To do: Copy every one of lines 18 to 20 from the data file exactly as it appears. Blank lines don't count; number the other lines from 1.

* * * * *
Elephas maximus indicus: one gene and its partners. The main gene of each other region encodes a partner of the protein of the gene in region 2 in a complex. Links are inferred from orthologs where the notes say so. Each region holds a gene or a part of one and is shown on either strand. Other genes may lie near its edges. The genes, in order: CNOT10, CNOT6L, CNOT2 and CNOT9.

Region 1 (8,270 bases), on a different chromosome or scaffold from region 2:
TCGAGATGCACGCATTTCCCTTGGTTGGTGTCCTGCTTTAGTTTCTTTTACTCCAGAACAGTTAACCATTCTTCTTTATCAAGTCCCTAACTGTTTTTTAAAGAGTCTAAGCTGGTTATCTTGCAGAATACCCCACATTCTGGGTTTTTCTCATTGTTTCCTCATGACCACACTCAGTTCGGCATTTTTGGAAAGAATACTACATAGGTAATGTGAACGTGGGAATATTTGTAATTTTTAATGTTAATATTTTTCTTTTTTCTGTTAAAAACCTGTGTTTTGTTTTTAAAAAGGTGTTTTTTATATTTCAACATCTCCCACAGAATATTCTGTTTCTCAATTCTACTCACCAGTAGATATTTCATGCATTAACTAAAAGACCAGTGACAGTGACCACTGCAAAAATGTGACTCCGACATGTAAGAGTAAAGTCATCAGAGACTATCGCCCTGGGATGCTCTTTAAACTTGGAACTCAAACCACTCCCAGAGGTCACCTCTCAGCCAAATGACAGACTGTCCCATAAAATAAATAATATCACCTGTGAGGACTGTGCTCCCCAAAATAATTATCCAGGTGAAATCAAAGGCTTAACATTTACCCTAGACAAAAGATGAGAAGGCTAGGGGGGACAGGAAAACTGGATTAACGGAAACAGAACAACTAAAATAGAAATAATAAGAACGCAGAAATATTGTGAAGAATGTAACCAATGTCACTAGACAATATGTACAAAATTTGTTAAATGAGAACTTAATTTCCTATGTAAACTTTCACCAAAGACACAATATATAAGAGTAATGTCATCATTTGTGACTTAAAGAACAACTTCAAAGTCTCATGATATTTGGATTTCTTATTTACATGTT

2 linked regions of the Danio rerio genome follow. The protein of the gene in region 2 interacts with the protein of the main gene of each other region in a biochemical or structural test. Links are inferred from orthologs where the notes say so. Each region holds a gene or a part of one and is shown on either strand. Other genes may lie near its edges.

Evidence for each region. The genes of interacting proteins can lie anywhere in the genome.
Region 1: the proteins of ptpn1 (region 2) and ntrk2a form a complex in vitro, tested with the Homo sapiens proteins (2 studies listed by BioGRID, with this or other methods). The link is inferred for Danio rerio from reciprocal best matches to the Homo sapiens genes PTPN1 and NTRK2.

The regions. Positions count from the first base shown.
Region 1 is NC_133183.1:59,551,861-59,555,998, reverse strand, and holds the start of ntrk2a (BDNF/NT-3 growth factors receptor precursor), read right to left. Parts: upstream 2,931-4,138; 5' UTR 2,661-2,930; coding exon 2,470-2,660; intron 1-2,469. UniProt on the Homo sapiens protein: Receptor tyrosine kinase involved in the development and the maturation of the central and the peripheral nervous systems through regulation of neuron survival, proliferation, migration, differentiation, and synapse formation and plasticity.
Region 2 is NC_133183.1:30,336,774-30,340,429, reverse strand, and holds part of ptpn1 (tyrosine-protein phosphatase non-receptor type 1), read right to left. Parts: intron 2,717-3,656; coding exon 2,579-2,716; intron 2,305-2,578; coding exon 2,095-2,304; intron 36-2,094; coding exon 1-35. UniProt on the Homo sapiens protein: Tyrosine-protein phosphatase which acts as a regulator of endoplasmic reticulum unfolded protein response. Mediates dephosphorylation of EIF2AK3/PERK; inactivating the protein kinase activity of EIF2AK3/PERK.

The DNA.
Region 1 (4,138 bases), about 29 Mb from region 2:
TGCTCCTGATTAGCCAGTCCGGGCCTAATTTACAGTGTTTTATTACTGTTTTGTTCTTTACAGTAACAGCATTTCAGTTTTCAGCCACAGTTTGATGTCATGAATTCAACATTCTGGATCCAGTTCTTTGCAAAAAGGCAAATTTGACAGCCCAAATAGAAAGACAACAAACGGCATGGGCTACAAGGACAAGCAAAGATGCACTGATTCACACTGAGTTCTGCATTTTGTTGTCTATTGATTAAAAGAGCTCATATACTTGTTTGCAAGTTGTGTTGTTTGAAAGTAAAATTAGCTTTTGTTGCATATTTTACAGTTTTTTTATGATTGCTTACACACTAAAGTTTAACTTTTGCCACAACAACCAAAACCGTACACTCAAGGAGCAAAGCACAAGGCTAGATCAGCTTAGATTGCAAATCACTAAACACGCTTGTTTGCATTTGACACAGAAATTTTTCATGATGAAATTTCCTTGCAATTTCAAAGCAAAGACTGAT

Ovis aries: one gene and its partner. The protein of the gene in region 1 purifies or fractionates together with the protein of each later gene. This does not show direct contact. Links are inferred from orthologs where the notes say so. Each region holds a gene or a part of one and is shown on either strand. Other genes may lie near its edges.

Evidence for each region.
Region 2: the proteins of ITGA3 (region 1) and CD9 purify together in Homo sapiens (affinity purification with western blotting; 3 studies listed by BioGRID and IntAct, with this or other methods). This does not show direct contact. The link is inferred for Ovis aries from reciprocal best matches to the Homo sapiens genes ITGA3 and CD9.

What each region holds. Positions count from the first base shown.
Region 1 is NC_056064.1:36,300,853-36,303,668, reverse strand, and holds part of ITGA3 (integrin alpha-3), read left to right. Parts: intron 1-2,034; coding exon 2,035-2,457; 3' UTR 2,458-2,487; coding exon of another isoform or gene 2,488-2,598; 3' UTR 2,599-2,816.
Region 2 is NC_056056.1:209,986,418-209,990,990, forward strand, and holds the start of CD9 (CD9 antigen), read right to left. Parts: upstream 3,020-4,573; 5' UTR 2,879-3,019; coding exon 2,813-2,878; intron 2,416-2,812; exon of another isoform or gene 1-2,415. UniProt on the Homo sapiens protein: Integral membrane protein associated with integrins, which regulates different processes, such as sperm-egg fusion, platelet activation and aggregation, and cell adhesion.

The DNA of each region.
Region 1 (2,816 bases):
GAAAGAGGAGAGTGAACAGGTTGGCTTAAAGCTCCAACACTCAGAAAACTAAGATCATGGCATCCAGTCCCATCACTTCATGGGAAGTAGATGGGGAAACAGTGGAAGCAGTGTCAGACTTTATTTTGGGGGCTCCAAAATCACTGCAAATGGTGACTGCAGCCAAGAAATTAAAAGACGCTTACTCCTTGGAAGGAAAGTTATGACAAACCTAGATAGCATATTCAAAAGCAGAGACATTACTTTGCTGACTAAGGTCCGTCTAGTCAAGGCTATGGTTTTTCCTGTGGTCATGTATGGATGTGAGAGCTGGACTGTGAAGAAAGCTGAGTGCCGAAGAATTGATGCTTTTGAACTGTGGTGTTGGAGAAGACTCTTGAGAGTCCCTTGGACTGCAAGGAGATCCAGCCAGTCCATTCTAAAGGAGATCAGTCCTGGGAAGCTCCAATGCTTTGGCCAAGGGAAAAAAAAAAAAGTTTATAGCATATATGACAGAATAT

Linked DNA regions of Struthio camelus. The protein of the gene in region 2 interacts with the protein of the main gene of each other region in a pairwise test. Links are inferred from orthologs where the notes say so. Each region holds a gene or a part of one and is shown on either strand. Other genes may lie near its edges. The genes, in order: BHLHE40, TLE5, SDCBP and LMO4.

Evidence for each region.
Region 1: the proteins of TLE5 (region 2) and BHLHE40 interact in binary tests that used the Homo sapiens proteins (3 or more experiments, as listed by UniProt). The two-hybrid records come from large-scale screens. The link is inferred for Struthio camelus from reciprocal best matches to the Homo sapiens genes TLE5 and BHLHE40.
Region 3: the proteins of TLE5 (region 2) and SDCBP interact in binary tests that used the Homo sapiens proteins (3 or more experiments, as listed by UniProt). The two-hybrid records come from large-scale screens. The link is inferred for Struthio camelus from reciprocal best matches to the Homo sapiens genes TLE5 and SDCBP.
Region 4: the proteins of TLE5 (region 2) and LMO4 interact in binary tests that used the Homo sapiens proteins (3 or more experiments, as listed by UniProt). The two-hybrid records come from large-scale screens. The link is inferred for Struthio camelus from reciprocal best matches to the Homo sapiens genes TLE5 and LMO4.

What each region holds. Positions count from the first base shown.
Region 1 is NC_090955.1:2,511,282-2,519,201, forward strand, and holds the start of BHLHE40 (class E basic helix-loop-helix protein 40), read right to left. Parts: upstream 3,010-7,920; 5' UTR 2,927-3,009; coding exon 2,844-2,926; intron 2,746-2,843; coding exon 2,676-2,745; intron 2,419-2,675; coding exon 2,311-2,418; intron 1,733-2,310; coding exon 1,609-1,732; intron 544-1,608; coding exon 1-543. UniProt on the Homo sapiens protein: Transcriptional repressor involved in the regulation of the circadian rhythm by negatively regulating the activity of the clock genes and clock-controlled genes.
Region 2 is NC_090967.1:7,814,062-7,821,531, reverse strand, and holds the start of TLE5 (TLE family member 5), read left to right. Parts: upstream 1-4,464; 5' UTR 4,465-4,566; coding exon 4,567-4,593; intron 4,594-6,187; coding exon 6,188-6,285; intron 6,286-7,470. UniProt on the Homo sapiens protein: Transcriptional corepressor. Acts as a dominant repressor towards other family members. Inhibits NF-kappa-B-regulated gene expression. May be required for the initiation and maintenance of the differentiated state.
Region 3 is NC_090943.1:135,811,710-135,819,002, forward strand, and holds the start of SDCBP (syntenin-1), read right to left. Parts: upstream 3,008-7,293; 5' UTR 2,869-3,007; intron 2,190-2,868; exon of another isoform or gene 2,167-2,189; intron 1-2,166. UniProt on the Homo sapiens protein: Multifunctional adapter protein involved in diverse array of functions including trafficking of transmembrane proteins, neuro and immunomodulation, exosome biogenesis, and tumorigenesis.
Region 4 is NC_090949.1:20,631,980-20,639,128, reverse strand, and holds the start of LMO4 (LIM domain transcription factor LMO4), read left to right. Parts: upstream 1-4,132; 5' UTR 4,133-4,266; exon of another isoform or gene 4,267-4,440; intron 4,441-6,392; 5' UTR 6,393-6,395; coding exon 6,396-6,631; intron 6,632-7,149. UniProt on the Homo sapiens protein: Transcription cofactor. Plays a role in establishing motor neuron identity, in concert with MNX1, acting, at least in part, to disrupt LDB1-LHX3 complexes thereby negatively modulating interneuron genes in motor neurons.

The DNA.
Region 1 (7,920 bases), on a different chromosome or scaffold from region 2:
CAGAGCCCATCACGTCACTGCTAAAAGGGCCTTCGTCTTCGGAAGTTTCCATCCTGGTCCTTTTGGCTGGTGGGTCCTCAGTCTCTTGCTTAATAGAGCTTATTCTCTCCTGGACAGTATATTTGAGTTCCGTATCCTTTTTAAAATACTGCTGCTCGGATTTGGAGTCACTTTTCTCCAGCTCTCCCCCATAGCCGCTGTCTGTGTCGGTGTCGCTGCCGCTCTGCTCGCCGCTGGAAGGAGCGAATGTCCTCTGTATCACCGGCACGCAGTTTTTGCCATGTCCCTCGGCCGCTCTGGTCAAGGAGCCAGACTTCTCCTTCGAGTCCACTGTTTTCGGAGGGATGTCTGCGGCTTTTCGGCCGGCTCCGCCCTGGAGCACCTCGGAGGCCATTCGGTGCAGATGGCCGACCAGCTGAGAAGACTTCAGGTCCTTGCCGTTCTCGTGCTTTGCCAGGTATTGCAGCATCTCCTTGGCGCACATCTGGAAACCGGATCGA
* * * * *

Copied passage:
Region 2 is NC_056056.1:209,986,418-209,990,990, forward strand, and holds the start of CD9 (CD9 antigen), read right to left. Parts: upstream 3,020-4,573; 5' UTR 2,879-3,019; coding exon 2,813-2,878; intron 2,416-2,812; exon of another isoform or gene 1-2,415. UniProt on the Homo sapiens protein: Integral membrane protein associated with integrins, which regulates different processes, such as sperm-egg fusion, platelet activation and aggregation, and cell adhesion.

The DNA of each region.
Region 1 (2,816 bases):